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Treatment of Muscle Invasive Urothelial Bladder Cancer- A Review of the Literature

Introduction

Carcinoma of the bladder is the fourth and fifth most frequently diagnosed write my essay in the United States and Europe respectively [1]. An estimated 74,690 cases of urinary bladder cancer were diagnosed in the United States in 2014, of which approximately 30% was muscle-invasive [2]. Cigarette smoking remains the strongest risk factor of bladder cancer in America and Europe where Urothelial Carcinoma (UC) represents the most common histologic form [3]. Besides smoking, occupational exposure to carcinogens, namely aromatic amines, polycyclic aromatic, hydrocarbons, and chlorinated hydrocarbons is considered as the second most important risk factor for urothelial BC [4]. Epidemiological studies are unavailable in most African countries; however, Africa was found to have low incidence of around 22,053 cases with Sub Saharan Africa having 45.5% (10,042) of cases [5].

About 30%–40% of patients with non-muscle invasive tumor will eventually progress to muscleinvasive disease [6]. Muscle- Invasive Urothelial Bladder Cancer (MIBC) (cT2-T4) is an aggressive disease with poor 5-year Overall Survival (OS) of 50% [7]. Current optimal management is based on Radical Cystectomy (RC) and pelvic Lymph Node Dissection (LND), generally associated with pre-operative cisplatin-based chemotherapy [7]. For highly selected patients, surgical bladder preservation approaches including radical Trans-Urethral Resection (TUR) and Partial Cystectomy (PC) with or without bilateral PLND may be reasonable alternatives to RC/PLND [8]. Certainly, high-risk patients (extravesical and/or node-positive disease) who did not receive neoadjuvant chemotherapy may benefit most from adjuvant chemotherapy though there is limited evidence on the routine use of adjuvant chemotherapy [4].

The 5-year mortality rate of patients with MIBC is approximately 50%–70% even after radical cystectomy [9-12]. With the high rate of treatment failure for patients with MIBC, a new multidisciplinary approach integrating surgery, medical oncology, and radiation oncology is encouraged to improve clinical outcomes for patients with MIBC [9,12]. Therefore, the aim of this study is to provide evidence-based literature review of the current management of muscle invasive non-metastatic urothelial bladder cancer in both developed and developing settings.

Neoadjuvant radiation muscle-invasive urothelial carcinoma of the bladder

Several small studies have evaluated radiotherapy in the neoadjuvant setting showing disparate results. Randomized trials have not shown any benefit in overall survival of radiotherapy as a monotherapy in the neoadjuvant setting compared to radical cystectomy [3]. A write essay for me study by Mourad et al. in Egypt involving 56 patients receiving neoadjuvant radiotherapy for T2- T4aN0M0 MIBC at dose of 45 Gy for 3 weeks before radical cystectomy showed a marginally insignificant improvement in disease free survival in those that showed tumor regression following a univariate analysis [10]. The African Literature lacks published data on neoadjuvant radiotherapy. Neoadjuvant radiotherapy is not currently recommended however, radiotherapy has been incorporated into various multimodal bladder-sparing approaches [3].

Neoadjuvant chemotherapy for muscle-invasive urothelial carcinoma of the bladder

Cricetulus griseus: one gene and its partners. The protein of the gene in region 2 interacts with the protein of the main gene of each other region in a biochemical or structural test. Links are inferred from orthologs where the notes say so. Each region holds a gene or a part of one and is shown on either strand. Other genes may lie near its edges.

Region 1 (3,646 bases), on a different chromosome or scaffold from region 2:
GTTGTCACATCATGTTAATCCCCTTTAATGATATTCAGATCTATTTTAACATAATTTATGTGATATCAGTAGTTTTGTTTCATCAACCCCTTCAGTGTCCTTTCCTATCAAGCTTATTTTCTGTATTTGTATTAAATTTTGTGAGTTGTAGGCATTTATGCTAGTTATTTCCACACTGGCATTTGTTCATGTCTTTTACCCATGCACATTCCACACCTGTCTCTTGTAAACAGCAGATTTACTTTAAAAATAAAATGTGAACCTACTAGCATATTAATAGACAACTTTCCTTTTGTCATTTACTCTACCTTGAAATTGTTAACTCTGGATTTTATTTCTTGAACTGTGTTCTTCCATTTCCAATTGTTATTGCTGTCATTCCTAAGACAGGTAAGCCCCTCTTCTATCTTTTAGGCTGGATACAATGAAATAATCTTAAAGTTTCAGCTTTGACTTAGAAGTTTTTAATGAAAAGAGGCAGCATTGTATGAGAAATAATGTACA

In the neoadjuvant setting, randomized controlled trials have consistently shown that cisplatin-based multi-agent chemotherapy prior to surgery improves overall survival by 5%– 10% [11]. These results are supported by three subsequent metaanalyses, the most recent of which included 3285 patients from 15 randomized trials [11]. The SWOG randomized phase III study revealed that three cycles of MVAC chemotherapy can achieved pathologic T0 rates of 38% compared to 9% in the surgery-alone group (p<0.001) without altering a patient's benefit of radical cystectomy [12]. Two large studies including the advanced bladder cancer meta-analysis collaboration and the meta-analysis by Winquist et al. have shown an overall survival benefit using cisplatin-based combination regimens [12].

30%-50% of patients with MIBC may not be amenable to safe receipt of cisplastin-based Write My Paper due to associated toxicities including diminished cardiac function, nephrotoxicity, neurotoxicity, and hearing loss [13] however, Gemcitabine and Cisplatin (GC) as an alternative two-drug regimen have been widely accepted for neoadjuvant use [12]. Nevertheless, the efficacy of both regimens (MVAC and GC) has not been compared in a prospective study [14-25].

Dose-dense regimens: several retrospective studies and phase II randomized trial have shown that dose-dense regimen can achieve higher response rates and reduce the duration of therapy [12,26,27]. In the EORTC study by Sternberg et al., involving patients with advanced metastatic bladder cancer showed that dose-dense MVAC given every two weeks with growth-factor support resulted in a higher response rate and better safety profile as compared to the standard protocol of MVAC given over four weeks [12,28].

The African literature is sparse on the use of neoadjuvant chemotherapy for muscle invasive bladder cancer. Most of these studies are descriptive or retrospective highlighting epidemiological profile of bladder cancer and outcome of surgery [14-16]. Further research and randomized studies are much needed to provide a more evidence-based perspective as most African literatures on bladder cancer are on squamous cell carcinoma.

Radical cystectomy

The gold standard for surgical treatment of MIBC is Radical Cystectomy (RC) with extended lymphadenectomy, often preceded by neoadjuvant cisplatin-based chemotherapy, and urinary diversion which involves removal of the bladder, prostate, seminal vesicles, proximal vas deferens and proximal urethra in men, and bladder, uterus, ovaries, fallopian tubes, urethra and part of vagina in women [4]. Current series have projected a 5-year overall survival rates of 59%–66% with radical cystectomy alone with recurrence-free survival ranging from 62% to 68% [3,17,18].